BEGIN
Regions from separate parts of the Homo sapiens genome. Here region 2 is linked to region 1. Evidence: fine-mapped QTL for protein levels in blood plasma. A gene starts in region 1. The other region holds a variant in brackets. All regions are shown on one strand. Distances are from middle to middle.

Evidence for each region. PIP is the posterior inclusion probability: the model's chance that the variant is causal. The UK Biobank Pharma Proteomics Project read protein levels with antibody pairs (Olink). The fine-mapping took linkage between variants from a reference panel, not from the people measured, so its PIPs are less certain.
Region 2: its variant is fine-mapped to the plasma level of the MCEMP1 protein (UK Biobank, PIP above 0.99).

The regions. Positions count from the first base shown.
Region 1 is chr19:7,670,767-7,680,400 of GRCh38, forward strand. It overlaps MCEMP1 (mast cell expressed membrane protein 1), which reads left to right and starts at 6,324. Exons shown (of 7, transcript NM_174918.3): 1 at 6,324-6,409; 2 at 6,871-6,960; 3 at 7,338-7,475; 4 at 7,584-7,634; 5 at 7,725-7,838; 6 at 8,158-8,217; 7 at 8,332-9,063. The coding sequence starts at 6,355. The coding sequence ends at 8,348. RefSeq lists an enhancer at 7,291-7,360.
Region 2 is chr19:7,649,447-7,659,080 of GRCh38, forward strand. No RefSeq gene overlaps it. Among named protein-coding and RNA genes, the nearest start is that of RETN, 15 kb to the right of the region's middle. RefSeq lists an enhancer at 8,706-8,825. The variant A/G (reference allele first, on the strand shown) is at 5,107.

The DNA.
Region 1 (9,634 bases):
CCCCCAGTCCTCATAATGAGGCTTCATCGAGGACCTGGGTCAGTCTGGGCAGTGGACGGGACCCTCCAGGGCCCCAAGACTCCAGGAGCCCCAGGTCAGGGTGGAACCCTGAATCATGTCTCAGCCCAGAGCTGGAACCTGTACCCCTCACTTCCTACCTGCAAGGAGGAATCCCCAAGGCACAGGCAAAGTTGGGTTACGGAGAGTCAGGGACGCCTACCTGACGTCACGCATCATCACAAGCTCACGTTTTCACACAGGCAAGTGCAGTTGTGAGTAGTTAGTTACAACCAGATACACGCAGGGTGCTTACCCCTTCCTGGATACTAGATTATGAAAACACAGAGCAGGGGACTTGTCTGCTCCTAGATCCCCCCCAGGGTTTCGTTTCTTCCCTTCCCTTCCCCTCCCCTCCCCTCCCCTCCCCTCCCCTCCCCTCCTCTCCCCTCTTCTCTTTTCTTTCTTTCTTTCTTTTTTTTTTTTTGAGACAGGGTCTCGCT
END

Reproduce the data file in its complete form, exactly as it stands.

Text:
Regions from separate parts of the Homo sapiens genome. Here region 2 is linked to region 1. Evidence: fine-mapped QTL for protein levels in blood plasma. A gene starts in region 1. The other region holds a variant in brackets. All regions are shown on one strand. Distances are from middle to middle.

Evidence for each region. PIP is the posterior inclusion probability: the model's chance that the variant is causal. The UK Biobank Pharma Proteomics Project read protein levels with antibody pairs (Olink). The fine-mapping took linkage between variants from a reference panel, not from the people measured, so its PIPs are less certain.
Region 2: its variant is fine-mapped to the plasma level of the MCEMP1 protein (UK Biobank, PIP above 0.99).

The regions. Positions count from the first base shown.
Region 1 is chr19:7,670,767-7,680,400 of GRCh38, forward strand. It overlaps MCEMP1 (mast cell expressed membrane protein 1), which reads left to right and starts at 6,324. Exons shown (of 7, transcript NM_174918.3): 1 at 6,324-6,409; 2 at 6,871-6,960; 3 at 7,338-7,475; 4 at 7,584-7,634; 5 at 7,725-7,838; 6 at 8,158-8,217; 7 at 8,332-9,063. The coding sequence starts at 6,355. The coding sequence ends at 8,348. RefSeq lists an enhancer at 7,291-7,360.
Region 2 is chr19:7,649,447-7,659,080 of GRCh38, forward strand. No RefSeq gene overlaps it. Among named protein-coding and RNA genes, the nearest start is that of RETN, 15 kb to the right of the region's middle. RefSeq lists an enhancer at 8,706-8,825. The variant A/G (reference allele first, on the strand shown) is at 5,107.

The DNA.
Region 1 (9,634 bases):
CCCCCAGTCCTCATAATGAGGCTTCATCGAGGACCTGGGTCAGTCTGGGCAGTGGACGGGACCCTCCAGGGCCCCAAGACTCCAGGAGCCCCAGGTCAGGGTGGAACCCTGAATCATGTCTCAGCCCAGAGCTGGAACCTGTACCCCTCACTTCCTACCTGCAAGGAGGAATCCCCAAGGCACAGGCAAAGTTGGGTTACGGAGAGTCAGGGACGCCTACCTGACGTCACGCATCATCACAAGCTCACGTTTTCACACAGGCAAGTGCAGTTGTGAGTAGTTAGTTACAACCAGATACACGCAGGGTGCTTACCCCTTCCTGGATACTAGATTATGAAAACACAGAGCAGGGGACTTGTCTGCTCCTAGATCCCCCCCAGGGTTTCGTTTCTTCCCTTCCCTTCCCCTCCCCTCCCCTCCCCTCCCCTCCCCTCCCCTCCTCTCCCCTCTTCTCTTTTCTTTCTTTCTTTCTTTTTTTTTTTTTGAGACAGGGTCTCGCT